Now? We’re supposed to be wearing masks if we’re not drinking. We are flagrantly violating the city’s health ordinance, and we’re doing one of the most risky things you can do with another person in an airborne pandemic. We used to be part of each other’s pods, but in the past few weeks? I don’t know what she’s been doing, and she doesn’t know where I’ve been. So many people are looking — do we symbolize something to them? Are we rebels? Are we part of the problem? A symbol of life in the face of adversity? Does this come across as some kind of intimacy flex? 

Nobody said anything. Bar staff and patrons walked around us on their way to and from the bathrooms. 

We repeated this pattern for a while — talk, make-out, talk, make-out — and the talk seemed to calm her and the physical connection seemed to ground her. We hugged a lot. I stroked her hair. Nobody bothered me about ordering drinks. The staff really were looking after her, and didn’t think the situation would be helped if I was drunk, too. I was so impressed, and so grateful.

Finally, Elaine offered a moment of indisputable truth: “This karaoke is really bad tonight.”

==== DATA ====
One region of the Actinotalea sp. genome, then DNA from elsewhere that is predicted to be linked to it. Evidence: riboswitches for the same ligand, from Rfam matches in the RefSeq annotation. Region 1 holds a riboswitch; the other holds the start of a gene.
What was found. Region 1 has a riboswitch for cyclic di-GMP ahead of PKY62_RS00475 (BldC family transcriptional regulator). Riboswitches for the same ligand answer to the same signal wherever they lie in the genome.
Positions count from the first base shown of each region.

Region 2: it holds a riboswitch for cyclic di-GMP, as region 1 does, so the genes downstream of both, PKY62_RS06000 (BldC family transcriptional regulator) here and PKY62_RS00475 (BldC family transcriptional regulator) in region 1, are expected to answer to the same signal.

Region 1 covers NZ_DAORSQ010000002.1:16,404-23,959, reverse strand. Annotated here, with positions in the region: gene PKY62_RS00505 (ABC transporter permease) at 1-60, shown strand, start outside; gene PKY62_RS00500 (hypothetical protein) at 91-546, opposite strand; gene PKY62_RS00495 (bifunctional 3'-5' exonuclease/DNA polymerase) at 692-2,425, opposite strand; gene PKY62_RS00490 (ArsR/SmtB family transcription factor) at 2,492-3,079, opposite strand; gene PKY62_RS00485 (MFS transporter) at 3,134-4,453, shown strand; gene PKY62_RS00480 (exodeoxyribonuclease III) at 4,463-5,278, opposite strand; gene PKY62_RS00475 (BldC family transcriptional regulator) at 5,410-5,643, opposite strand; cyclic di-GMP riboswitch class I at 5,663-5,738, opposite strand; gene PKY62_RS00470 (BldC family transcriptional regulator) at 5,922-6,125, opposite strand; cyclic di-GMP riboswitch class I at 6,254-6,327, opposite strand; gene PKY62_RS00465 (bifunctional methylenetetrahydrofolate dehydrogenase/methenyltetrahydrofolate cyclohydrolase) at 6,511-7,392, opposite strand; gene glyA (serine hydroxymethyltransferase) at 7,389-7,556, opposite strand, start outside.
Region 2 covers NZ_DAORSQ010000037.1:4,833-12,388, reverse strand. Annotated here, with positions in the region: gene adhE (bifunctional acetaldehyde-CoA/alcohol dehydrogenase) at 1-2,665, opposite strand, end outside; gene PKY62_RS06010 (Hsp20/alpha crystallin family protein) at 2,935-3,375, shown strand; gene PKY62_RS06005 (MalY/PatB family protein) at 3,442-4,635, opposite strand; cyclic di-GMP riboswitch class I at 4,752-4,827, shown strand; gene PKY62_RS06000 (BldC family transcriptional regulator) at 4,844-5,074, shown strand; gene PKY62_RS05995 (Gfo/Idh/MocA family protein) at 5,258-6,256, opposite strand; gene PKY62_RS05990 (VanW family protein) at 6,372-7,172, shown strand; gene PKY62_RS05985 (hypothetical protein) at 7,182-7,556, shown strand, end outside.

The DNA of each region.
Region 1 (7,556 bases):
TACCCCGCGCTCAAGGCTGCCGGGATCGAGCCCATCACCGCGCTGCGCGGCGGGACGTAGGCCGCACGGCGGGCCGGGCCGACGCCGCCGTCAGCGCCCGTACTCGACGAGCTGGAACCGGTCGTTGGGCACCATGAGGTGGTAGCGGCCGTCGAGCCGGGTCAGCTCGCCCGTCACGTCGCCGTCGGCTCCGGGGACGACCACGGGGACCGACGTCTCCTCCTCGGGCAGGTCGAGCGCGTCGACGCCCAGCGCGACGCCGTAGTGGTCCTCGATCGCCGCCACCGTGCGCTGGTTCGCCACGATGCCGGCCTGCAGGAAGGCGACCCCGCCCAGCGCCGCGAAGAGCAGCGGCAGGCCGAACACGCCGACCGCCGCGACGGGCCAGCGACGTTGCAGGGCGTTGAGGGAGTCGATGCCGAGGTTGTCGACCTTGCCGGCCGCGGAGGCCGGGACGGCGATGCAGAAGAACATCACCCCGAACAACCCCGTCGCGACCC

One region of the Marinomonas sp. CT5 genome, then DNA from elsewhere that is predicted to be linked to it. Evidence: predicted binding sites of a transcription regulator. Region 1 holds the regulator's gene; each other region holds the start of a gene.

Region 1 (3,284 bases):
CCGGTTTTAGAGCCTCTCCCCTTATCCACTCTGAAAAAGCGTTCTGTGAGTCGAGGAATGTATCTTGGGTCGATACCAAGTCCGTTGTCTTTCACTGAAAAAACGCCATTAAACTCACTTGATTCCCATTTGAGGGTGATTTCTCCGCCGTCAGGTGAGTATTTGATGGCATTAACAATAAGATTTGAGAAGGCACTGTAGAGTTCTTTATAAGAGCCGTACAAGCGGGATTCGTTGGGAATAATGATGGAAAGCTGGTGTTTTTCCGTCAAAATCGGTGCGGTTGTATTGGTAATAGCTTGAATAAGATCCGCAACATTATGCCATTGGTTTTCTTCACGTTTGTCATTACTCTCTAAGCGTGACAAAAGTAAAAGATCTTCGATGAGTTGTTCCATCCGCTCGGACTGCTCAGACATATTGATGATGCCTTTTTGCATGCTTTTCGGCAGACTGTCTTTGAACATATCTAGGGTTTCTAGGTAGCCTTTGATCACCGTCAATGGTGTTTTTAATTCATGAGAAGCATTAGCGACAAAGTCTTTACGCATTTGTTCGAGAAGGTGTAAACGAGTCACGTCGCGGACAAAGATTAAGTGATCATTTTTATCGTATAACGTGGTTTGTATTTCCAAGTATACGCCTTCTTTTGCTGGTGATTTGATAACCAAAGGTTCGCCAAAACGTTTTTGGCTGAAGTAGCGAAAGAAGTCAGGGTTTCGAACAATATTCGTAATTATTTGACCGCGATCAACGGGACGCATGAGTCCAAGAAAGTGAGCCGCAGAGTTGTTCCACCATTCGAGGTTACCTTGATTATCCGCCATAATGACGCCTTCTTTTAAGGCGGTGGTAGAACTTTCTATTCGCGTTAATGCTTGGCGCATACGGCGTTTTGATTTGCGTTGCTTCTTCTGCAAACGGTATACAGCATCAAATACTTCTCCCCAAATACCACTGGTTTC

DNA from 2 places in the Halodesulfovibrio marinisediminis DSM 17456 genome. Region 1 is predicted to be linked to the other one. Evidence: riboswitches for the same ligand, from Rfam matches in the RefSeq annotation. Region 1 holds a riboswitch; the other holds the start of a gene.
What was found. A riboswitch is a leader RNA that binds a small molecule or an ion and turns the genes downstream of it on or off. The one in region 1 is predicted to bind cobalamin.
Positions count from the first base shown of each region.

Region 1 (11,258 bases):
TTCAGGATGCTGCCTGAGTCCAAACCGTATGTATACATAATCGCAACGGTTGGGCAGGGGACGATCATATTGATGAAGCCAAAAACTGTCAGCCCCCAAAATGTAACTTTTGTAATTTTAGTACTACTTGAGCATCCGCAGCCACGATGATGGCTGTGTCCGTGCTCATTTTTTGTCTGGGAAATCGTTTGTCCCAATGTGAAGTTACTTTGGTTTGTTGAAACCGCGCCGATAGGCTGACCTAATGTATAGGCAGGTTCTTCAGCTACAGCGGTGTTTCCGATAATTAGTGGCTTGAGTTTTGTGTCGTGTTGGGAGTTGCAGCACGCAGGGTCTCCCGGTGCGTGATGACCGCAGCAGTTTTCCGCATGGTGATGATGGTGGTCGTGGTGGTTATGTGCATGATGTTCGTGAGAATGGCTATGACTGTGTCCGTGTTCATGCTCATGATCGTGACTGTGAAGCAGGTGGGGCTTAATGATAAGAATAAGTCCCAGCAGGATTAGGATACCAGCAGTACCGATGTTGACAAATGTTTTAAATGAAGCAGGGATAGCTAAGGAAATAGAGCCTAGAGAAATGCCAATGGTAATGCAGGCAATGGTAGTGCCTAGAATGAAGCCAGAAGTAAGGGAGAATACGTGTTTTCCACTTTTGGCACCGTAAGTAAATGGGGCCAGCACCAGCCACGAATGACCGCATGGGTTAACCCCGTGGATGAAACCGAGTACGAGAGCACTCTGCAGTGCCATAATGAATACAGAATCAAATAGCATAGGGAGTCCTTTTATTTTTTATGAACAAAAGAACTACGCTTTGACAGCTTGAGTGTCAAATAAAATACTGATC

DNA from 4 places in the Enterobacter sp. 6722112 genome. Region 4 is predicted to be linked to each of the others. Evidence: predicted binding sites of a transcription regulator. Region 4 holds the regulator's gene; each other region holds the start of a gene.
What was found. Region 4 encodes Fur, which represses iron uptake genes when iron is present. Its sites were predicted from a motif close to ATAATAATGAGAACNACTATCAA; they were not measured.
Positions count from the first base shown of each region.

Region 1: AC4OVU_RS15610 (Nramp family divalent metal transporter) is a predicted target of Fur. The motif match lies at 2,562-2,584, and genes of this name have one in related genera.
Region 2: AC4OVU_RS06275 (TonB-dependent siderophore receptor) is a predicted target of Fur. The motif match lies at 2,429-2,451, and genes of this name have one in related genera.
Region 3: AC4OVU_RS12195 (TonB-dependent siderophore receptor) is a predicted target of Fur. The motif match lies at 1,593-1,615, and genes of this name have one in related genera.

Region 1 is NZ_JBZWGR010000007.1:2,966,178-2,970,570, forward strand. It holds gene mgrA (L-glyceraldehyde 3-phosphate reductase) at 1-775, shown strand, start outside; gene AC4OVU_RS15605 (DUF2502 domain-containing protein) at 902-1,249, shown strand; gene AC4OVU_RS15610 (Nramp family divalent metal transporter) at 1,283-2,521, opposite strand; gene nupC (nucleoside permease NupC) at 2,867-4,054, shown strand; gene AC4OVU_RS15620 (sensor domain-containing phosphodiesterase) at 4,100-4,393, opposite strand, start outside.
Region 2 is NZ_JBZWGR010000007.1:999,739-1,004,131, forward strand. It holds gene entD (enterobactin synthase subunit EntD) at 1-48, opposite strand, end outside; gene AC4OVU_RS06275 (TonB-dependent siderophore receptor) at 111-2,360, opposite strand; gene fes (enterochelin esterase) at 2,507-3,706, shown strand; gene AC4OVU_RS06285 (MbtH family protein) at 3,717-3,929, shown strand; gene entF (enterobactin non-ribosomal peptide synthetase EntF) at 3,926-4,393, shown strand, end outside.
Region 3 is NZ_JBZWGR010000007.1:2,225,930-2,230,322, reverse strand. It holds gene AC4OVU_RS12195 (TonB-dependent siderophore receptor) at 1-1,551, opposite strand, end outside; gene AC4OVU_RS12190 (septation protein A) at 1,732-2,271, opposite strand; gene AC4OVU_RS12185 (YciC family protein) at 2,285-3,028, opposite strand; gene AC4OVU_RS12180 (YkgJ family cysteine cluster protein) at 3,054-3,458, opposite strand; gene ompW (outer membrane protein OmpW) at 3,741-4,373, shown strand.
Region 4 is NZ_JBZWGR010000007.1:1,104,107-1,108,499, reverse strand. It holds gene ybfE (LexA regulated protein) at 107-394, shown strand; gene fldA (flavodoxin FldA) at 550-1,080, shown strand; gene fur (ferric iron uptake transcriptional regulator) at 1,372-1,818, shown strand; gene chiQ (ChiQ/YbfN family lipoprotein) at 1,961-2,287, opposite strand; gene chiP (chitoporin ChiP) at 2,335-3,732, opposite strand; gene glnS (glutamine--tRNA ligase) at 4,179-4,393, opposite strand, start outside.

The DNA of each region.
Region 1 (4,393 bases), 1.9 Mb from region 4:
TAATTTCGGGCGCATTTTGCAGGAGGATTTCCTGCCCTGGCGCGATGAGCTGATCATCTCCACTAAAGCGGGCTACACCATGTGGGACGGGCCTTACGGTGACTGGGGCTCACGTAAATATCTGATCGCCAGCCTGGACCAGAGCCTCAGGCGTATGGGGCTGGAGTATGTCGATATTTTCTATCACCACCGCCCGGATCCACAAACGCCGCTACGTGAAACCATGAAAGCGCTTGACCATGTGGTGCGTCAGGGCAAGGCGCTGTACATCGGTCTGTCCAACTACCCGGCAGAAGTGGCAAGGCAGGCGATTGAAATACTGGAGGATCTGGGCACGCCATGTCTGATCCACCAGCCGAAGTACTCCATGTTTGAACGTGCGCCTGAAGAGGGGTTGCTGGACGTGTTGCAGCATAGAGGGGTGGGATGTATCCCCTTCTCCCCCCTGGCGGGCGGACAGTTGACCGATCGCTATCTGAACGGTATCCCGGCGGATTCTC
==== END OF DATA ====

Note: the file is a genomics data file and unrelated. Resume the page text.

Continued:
“Yeah,” I sighed. “It’s weird, I remember The Mint being higher caliber than this. I don’t know if it’s an off night as well as a slow one, or if the pandemic has driven some of the best singers away, or what.”

“What would you sing if you were to get up there?”

“Oh, I dunno. Most of my repertoire isn’t karaoke friendly.”

She rolled her eyes. “Sea chanties.”

“Hey, I like sea chanties and Celtic folk music. I’m into what I’m into. But … you’ve never heard me sing, have you?”

“Not really.” 

“Okay … there are a couple karaoke songs I can do …”

Her eyes lit up. “Really?”

We filled out the little piece of paper. I remember the lines for karaoke in The Mint used to be dozens deep … but I was up after just four people. A small but very dedicated group stepping up on the little stage over and over again to keep this going. 

I walked up. The DJ handed me a microphone. 

“I’ve never sang in a mask before … ”

“We’re all getting used to it,” he said.

I picked Ray Charles’ What’d I Say. In the before times, this was a karaoke go-to for me; I could belt it out like no one’s business. Now … now I’m realizing that it’s a very long, very demanding, song, and that I haven’t sung in front of people in a long time. Well, that’s not quite true: I was at a birthday party in a park the day before, and I did a little sing-along. And … it was hard. It was a lot harder than I’d expected it to be. 

But there I was. The intro was playing. I had decided to show up when someone I care about reached out, and everything followed from that. It was Martin Luther who said, “if you’re going to sin, sin boldly.” I took a deep breath, and sang at the top of my lungs. 

It felt great. All of it: having someone say “come to the bar,” making out in public, singing like I used to … it felt like living again. Sinning boldly. Making the world just a little bit more dangerous by trying to show up for someone I love. For now, this is the new normal.